Saturday, January 07, 2006

The right to have rights

Ok, so my laptop has finally been fixed, rather unfortunately I had to get a new hard drive, which mean I have lost quite a lot of articles and notes on articles – mais c’est la vie. Also, this holiday has been horribly busy, so I haven’t had much time to do anything particularly intellectual. Recently, I have actually started to read some interesting articles. One pretty good one I read ‘The Right to Have Rights’ by Werner Hamacher (South Atlantic Quarterly 103:2/3, Spring/Summer 2004).

The article is essentially a reading of Marx and Arendt vis-à-vis human rights, obviously what I am interested in is the Marxian perspective. Hamacher examines the oft quoted ‘On the Jewish Question’, basically – to put it in somewhat Althusserian terms – the article examines the law from an external perspective. Most of my previous ‘work’ has been looking at the legal form, and legal subjects as posited in opposition to each other. In contradistinction to this approach (and in line with seemingly most of the post-whateverist legal theorists) what is here examined is those subjects who are outside of the law, i.e. those who have a right to rights.

The basic line of argument taken by this position is gleaned from Marx’s work ‘On the Jewish Question’, here ‘Christianity’ is seen to provide the ‘secular religion’ of democracy. Christianity posits religion as primarily a private matter, this meant that the ‘human’ could be perceived as separable from the citizen:

That public, political matters were matters alien to Christians meant nothing other than that the human was henceforth not only a political being, but, moreover, and above all, a social being. Politics, on the other hand, was thereby, however discreetly, transformed into the sphere that was able to guarantee the neutrality of the constituents of the state with regard to the political.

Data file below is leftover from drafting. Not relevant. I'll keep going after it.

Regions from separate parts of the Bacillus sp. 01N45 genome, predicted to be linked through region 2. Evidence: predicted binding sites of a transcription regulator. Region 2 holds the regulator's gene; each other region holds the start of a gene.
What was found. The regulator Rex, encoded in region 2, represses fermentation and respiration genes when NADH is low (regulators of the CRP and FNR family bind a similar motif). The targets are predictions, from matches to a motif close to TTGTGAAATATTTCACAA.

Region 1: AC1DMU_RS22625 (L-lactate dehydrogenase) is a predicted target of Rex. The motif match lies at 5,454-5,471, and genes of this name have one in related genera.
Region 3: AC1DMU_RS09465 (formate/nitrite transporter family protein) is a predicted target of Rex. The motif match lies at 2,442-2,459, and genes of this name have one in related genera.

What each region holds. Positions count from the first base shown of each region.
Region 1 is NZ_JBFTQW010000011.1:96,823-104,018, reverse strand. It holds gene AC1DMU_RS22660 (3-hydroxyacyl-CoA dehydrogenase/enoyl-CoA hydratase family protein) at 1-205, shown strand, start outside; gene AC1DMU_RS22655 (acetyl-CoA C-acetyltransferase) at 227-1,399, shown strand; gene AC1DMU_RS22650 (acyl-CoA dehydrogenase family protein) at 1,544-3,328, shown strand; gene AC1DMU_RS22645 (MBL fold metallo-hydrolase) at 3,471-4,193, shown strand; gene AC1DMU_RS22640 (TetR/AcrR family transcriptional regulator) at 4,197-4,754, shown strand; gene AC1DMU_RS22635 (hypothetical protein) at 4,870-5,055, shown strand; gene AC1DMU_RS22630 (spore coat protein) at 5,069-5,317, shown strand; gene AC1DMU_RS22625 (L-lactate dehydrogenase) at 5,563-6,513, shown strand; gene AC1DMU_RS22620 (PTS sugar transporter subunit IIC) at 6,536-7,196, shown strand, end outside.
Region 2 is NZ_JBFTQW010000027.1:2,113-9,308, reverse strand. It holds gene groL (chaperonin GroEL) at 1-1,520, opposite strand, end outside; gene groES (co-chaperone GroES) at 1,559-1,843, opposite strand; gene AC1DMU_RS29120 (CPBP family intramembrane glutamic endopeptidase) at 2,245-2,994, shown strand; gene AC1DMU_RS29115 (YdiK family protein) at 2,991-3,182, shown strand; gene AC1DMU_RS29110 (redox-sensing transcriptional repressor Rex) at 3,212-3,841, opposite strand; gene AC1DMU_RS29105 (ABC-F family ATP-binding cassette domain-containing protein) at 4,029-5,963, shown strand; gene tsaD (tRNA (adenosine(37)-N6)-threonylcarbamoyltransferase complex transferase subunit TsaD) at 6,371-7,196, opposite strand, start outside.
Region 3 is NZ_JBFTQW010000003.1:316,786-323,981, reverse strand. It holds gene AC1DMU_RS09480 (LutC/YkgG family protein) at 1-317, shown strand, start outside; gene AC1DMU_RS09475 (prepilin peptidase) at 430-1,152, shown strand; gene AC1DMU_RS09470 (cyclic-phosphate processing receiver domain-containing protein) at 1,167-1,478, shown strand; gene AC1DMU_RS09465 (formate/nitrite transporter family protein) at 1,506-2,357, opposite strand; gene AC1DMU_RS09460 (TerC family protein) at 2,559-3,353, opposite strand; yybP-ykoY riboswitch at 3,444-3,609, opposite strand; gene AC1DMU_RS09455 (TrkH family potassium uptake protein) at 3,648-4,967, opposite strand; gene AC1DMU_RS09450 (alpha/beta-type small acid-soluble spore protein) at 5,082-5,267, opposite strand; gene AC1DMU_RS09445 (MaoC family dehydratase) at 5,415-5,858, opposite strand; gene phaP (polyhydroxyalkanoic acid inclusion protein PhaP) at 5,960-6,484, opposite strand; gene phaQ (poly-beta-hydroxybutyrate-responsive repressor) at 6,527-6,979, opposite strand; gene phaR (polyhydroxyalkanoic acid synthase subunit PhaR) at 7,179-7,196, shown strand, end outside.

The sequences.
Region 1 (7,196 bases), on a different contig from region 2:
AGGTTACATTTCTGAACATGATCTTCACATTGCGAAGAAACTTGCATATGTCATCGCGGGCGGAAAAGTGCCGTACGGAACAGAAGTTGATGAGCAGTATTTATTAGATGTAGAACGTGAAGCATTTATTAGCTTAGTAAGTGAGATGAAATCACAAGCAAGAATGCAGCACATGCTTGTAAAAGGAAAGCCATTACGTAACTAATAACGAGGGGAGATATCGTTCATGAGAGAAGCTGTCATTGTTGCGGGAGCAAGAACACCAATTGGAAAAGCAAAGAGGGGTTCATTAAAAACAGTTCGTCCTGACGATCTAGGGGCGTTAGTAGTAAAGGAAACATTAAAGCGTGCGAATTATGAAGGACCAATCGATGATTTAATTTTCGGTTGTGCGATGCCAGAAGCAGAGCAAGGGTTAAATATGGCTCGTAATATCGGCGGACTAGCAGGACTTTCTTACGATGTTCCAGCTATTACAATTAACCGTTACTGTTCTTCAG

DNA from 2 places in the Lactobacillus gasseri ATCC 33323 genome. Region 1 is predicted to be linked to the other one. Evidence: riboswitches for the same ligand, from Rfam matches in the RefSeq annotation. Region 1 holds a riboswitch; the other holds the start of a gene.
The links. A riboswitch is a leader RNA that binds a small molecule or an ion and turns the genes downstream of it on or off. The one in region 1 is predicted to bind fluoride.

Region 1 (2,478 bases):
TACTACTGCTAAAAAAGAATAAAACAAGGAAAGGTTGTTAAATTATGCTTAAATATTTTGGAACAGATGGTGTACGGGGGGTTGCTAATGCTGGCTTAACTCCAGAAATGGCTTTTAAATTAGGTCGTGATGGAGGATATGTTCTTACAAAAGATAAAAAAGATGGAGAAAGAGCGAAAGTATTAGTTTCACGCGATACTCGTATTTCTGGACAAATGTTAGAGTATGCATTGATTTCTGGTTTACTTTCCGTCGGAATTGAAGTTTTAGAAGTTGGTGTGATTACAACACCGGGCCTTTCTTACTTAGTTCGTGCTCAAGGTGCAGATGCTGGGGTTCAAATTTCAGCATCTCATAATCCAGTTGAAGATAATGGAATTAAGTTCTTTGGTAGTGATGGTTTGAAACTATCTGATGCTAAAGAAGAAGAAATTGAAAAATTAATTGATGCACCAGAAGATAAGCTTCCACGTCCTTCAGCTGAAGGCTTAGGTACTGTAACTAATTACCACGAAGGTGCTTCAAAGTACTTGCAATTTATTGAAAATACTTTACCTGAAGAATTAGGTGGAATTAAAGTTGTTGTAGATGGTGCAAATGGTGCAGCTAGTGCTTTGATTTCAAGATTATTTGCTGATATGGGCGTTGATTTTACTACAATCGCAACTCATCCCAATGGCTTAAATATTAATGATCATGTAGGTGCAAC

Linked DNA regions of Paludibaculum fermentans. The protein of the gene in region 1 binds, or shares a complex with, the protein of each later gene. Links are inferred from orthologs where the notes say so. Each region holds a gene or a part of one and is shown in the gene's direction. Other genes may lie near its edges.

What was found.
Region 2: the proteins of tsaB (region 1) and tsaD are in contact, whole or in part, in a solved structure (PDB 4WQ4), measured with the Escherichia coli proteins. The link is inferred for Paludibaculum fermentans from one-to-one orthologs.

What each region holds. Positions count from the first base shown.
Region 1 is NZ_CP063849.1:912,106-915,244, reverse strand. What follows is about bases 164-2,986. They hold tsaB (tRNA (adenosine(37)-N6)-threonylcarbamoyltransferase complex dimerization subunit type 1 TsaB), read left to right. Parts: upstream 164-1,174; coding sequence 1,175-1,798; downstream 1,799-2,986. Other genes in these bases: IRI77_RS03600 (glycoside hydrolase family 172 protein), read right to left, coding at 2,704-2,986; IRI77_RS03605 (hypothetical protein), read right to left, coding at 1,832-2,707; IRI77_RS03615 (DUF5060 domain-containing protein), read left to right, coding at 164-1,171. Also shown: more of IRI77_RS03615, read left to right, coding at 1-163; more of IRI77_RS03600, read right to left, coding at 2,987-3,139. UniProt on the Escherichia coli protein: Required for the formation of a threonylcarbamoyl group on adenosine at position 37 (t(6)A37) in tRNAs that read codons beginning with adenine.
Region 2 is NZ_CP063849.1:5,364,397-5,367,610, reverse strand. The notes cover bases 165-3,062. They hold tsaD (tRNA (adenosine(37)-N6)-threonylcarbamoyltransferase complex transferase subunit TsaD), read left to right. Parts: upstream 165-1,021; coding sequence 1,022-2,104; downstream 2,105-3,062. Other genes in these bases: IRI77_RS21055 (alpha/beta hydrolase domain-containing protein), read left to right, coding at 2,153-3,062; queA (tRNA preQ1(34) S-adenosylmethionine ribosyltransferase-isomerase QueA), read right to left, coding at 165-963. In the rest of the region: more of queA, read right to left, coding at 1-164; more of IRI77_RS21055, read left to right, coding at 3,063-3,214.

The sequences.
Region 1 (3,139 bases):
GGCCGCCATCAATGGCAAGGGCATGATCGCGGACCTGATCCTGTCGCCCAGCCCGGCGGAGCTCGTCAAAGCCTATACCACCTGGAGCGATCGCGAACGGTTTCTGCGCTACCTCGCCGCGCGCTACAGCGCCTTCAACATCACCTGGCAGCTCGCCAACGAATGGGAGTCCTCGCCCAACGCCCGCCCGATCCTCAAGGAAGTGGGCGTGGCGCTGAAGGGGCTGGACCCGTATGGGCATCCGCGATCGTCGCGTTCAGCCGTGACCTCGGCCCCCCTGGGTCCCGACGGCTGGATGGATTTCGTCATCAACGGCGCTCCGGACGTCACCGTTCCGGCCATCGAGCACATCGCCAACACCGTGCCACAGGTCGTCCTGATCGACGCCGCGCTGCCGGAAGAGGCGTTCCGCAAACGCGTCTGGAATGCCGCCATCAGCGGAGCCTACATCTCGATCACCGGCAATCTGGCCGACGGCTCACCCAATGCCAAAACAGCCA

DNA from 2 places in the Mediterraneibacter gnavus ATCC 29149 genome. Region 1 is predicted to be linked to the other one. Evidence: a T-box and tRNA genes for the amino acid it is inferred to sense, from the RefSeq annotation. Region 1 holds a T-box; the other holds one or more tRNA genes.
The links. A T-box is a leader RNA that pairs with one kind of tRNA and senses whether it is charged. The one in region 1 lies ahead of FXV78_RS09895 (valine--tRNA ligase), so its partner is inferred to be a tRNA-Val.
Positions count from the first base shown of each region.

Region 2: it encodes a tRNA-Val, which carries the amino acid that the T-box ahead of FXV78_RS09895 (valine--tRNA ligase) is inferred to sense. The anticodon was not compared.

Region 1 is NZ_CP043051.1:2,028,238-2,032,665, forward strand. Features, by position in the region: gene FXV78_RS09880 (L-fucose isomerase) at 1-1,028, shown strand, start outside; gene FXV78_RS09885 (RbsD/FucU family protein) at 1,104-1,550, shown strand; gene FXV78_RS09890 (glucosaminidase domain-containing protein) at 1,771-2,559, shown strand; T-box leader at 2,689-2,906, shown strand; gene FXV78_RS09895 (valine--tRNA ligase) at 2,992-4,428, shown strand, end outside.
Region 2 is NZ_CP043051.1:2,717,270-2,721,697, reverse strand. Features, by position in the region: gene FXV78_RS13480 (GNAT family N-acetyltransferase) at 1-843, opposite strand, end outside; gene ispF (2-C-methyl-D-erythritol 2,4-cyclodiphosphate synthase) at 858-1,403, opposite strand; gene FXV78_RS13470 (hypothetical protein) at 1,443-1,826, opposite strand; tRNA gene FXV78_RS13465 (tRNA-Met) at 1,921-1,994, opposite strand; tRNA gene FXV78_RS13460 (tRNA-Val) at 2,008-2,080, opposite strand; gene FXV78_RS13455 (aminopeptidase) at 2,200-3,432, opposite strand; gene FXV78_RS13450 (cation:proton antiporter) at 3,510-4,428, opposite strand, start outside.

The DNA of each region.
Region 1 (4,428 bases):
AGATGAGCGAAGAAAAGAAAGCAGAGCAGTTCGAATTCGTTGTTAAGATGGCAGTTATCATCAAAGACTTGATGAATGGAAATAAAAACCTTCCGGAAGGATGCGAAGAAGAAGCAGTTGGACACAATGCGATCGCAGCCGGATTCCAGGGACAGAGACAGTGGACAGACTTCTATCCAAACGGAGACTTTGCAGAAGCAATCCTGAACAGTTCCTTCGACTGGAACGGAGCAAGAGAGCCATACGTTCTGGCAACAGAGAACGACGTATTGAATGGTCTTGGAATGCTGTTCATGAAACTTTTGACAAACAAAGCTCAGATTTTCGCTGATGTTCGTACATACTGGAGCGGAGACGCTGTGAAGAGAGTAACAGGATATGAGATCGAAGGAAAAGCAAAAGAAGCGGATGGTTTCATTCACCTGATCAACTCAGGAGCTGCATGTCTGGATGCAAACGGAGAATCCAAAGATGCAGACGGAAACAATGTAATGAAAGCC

p. 334

Now, although this is ok as it goes, I think reading ‘On the Jewish Question’ in this way isn’t necessarily right. To again sound horribly like Althusser I think we need to read ‘On the Jewish Question’ in the light of the fullest development of the materialist dialectic (i.e. read it in a Marxist way). In this way rather than seeing Christianity as the cause of the shift, a change in the religious form should be seen as symptomatic of broader shifts in the socio-economic order. The rigid separation of private and public was only really achieved with the destruction of feudalism and the rise of the commodity form. It is only at this point in history that the economic ‘backbone’ of civil society is sufficiently ‘separated’ from the direct influence of politics, under feudal regimes politics was directly identified with economics (e.g. the feudal lord is the direct political and economic ‘master’ of the peasant).